Notes for Historic Preservationists
Mason County May 16, 2015
LLyn De Danaan
A good portion of my work has been researching and writing cultural history and that history is embedded in the earth and file cabinets in the forms of yellowed documents, artifacts, and in structures, in monuments, and in the minds of people. It is recoverable in part from those documents, photographs, maps, records of land transfers, records of acquisitions, stories of wars, correspondence from and between those in power and those with little power. It is the record of the conqueror and the conquered, of violence and terror, of justice and injustice, of loss and love. Most of what I can find in official repositories of the history that is “preserved.” But to simply preserve is not to tell “the story.” Telling the story, bringing it to life, requires interpretation, filling in the blanks, giving voice to those whose voices are not in those documents or whose thoughts are not filed away in stainless steel trays, protected from rot and insects, or recorded on wax cylinders.
I am reading Remembering the Modoc War: Redemptive Violenceand the Making of American Innocence. In the preface, Boyd Cothryn is describes his visit to National Lava bedsas he begins his study of the Modoc Wars and the 1872-1873 bloody era of violence in Northern California and southern Oregon’s Klamatth Basin. “People see events through the lens of their own time” a park ranger tells visitors. But there are always two histories: the actual series of events that occurred and the idealized series of events that we affirm and hold in memory. The first is absolute (but unknowable because knowing relies on absolute access to absolute and unbiased records) and the second is relative and always changing. Here I am paraphrasing Cothryn’s paraphrase of the historian Carl Becker who famously wrote of this duality and the history of the imagination. The memory of history, the interpretations, the overlay of personal and societal values on history, and the associations assigned to that history cannot be reconciled with what actually happened. Ever.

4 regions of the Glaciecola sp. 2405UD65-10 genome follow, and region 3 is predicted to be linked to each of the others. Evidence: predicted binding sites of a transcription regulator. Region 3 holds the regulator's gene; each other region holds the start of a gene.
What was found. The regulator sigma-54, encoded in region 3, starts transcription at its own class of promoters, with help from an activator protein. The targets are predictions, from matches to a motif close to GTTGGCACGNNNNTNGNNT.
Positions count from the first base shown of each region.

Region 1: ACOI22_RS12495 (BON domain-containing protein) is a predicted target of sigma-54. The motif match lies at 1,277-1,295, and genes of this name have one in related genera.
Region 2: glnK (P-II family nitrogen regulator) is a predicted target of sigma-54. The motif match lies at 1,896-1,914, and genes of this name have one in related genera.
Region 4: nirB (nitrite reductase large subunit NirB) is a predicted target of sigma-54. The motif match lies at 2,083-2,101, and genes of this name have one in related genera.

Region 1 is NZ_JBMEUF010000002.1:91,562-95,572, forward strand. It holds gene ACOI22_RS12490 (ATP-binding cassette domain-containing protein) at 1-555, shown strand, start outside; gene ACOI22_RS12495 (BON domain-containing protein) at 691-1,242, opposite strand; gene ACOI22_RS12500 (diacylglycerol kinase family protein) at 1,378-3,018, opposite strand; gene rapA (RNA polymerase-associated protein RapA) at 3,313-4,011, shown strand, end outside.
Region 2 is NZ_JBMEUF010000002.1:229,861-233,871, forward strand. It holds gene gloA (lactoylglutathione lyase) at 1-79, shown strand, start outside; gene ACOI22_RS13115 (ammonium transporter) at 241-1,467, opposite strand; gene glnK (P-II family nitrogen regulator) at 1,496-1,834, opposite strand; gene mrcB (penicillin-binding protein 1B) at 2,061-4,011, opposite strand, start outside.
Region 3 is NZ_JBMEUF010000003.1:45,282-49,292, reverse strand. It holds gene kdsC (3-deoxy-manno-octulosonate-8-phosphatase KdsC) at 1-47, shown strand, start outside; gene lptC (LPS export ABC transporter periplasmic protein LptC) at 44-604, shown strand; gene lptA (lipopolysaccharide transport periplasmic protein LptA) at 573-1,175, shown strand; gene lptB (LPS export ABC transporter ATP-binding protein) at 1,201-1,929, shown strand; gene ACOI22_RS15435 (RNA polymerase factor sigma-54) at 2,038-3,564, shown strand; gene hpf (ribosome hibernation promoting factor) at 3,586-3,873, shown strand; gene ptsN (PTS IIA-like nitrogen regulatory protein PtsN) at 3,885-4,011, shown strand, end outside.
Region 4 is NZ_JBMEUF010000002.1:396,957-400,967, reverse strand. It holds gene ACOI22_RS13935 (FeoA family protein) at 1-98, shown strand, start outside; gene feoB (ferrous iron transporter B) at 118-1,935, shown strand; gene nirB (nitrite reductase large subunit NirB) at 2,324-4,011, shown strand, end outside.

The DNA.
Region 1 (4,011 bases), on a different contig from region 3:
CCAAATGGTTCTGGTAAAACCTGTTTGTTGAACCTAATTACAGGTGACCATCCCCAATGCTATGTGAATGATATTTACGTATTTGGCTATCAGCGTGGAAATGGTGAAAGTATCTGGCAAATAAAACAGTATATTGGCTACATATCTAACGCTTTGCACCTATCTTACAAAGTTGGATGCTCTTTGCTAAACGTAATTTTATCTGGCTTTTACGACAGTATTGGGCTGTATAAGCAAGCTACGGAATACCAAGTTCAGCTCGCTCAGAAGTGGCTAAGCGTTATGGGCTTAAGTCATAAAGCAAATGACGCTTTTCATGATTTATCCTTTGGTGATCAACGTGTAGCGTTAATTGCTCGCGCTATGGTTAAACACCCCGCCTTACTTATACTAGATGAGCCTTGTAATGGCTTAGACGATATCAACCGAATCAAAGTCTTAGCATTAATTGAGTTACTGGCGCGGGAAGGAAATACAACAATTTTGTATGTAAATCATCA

But we can try to recognize if not reconcile the biases of racism and class and other biases in our work and interpretations and we can try to create more inclusive stories of our history. Historians of the “western expansion” of Europeans and EuroAmericans have worked very hard in the past thirty or so years to do that.
When I began my work on Oyster Bay, there was little in print about the role of Japanese workers in the local shellfish industry. The focus has always been on the Owners, the entrepreneurs. The capitalists. There was little in print about the role of women or of native americans on the early industry. But now we know, as indigenous people always have, that individual “picking grounds” were culled and tended and that shellfish gardens were created and nurtured all along the Northwest Coast hundreds of years before European settlement. These are voices, points of view, “facts” simply left out of the story of the county because other voices were more prominent, more dominant. Even now, as the Simpson Company closes operations on the Shelton waterfront, will the voices of those most affected be the ones recorded? The man or woman who has worked there for 20 years and now will lose source of income?
You are in a position as those interested in history and its preservation to think of those who are not being heard those whose interests are not represented in the official record. Ask yourselves, when you think of local history and when you look around the table, “who speaks for wolf.” Because wolf will not be at that table but somebody has got to bring his or her message forward if our descendents are to understand the full story of our time.